Do you want to leave because of a particular situation or event? Do you think this situation is temporary? Has that bad day turned into a bad month or even a bad year? Reflect on the impact this situation is having on your day-to-day life, and how it is affecting the rest of the team.

2. Do you have realistic expectations?

Just like when we fall in love, starting out in a new job can be fantastic, especially for young people in their first job, who have nothing to compare it to. At first it’s easy to maintain a healthy relationship with your colleagues and be happy with your tasks. But some time later, boredom might set in. You might wonder if you could find something better instead of clinging on to a job you now find mundane even to the point of being soul-destroying.

You’re not alone. Recent research found that the desire to do something completely different spans every generation. A quarter of British millennials are keen to jump into another industry in the hope of learning new skills and 21% are aiming for a career with more flexibility. Meanwhile, 42% of over-45s plan to change careers in the next two years and the age group the most likely to chop and change is the over-55s, with 49% of professionals hoping to make a career switch.

3. What are your options?

Analyse your professional environment. Maybe the situation could be resolved with a simple change of department or post. Your need for change may be a symptom of wanting to break routine. Discuss any doubts with your manager and perhaps together you will be able to find a solution that prevents you from having to change jobs.

Do you have the necessary means to face the change?

You’ve reached this point and it seems that you are willing to go back to the jungle of job hunting. You need to be aware that this decision will involve you leaving your comfort zone and facing the selection processes of different companies. Before starting, these are the most important questions you will have to resolve:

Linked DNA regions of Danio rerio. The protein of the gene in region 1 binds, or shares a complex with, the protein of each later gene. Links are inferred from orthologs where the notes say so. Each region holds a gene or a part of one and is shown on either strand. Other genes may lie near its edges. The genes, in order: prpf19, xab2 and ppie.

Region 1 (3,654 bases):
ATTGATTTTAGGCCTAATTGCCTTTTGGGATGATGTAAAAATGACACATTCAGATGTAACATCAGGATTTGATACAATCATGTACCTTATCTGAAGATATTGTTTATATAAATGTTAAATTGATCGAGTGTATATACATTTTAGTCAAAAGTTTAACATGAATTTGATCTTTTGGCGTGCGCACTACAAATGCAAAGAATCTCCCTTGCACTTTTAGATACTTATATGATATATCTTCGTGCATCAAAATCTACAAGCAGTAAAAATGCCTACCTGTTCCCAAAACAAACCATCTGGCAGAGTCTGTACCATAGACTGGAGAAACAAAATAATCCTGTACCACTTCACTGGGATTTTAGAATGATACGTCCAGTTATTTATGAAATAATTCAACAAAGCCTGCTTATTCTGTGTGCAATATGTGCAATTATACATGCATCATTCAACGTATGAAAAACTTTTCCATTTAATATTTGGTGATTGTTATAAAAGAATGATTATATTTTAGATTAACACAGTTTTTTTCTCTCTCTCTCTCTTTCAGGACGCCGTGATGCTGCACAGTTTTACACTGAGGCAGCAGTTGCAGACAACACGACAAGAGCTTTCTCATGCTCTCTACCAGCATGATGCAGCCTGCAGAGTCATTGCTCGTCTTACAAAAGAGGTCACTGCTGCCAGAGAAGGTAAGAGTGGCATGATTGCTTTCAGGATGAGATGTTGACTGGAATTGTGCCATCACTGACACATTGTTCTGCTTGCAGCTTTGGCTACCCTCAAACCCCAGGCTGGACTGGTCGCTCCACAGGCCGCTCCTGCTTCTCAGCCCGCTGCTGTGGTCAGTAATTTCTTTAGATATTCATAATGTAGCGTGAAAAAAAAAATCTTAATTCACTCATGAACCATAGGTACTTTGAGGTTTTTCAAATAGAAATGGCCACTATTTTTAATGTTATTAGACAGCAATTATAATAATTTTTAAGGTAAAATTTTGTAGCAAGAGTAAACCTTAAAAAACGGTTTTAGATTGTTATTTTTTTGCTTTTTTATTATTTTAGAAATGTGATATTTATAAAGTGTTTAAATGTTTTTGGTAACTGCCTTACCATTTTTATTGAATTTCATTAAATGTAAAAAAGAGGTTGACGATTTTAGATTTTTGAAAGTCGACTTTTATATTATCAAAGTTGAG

1. Will those around you support you?

How will your job change be received by those closest to you? Ask the opinion of friends and family. Don’t worry if they are a bit skeptical at first, they will tend to act in a protective manner. Do you think your nearest and dearest are ready to understand, accept and support your choice? Have you thought about how this change might affect them, for example would it mean a change in your schedule or your stress levels? These questions will help you evaluate the extent to which they can support you and accompany you on this new adventure.

2. Do you have time to do it?

Many employees already feel so busy that they struggle to find time to watch a movie or even meet a friend for coffee. Imagine when it comes to looking for a job! Finding a new job while still in employment requires a certain skill. Be sure to reserve the time needed to start your search and prepare your applications.

3. Do you have the necessary tools available?

  • Are you qualified enough for this change? Evaluate your skills and update your CV, highlighting new skills that you have acquired.
  • Do you have the financial means to survive? It’s possible to switch jobs without a large amount of savings, but if you want to launch a new work project, we advise you to work on this alongside another source of income to make sure you have a financial cushion.
  • Could you reach an amicable agreement to terminate your current job contract? Do you have the right to collect unemployment benefits?

Change is synonymous with opportunity, but it also generates fear and uncertainty. However, these scary feelings arise due to a lack of information and the effort you know you’ll have to put into a plan without guaranteed success. Now your job is to put all these questions on the table and visualise the answers. Take the time to define your priorities and reflect on the level of importance of each individual answer. Trust that this will enable you to make the best decision for your professional future!

This article was originally published on 10/02/2020

Translated by Sunita Maharaj-Landaeta

Photo: WTTJ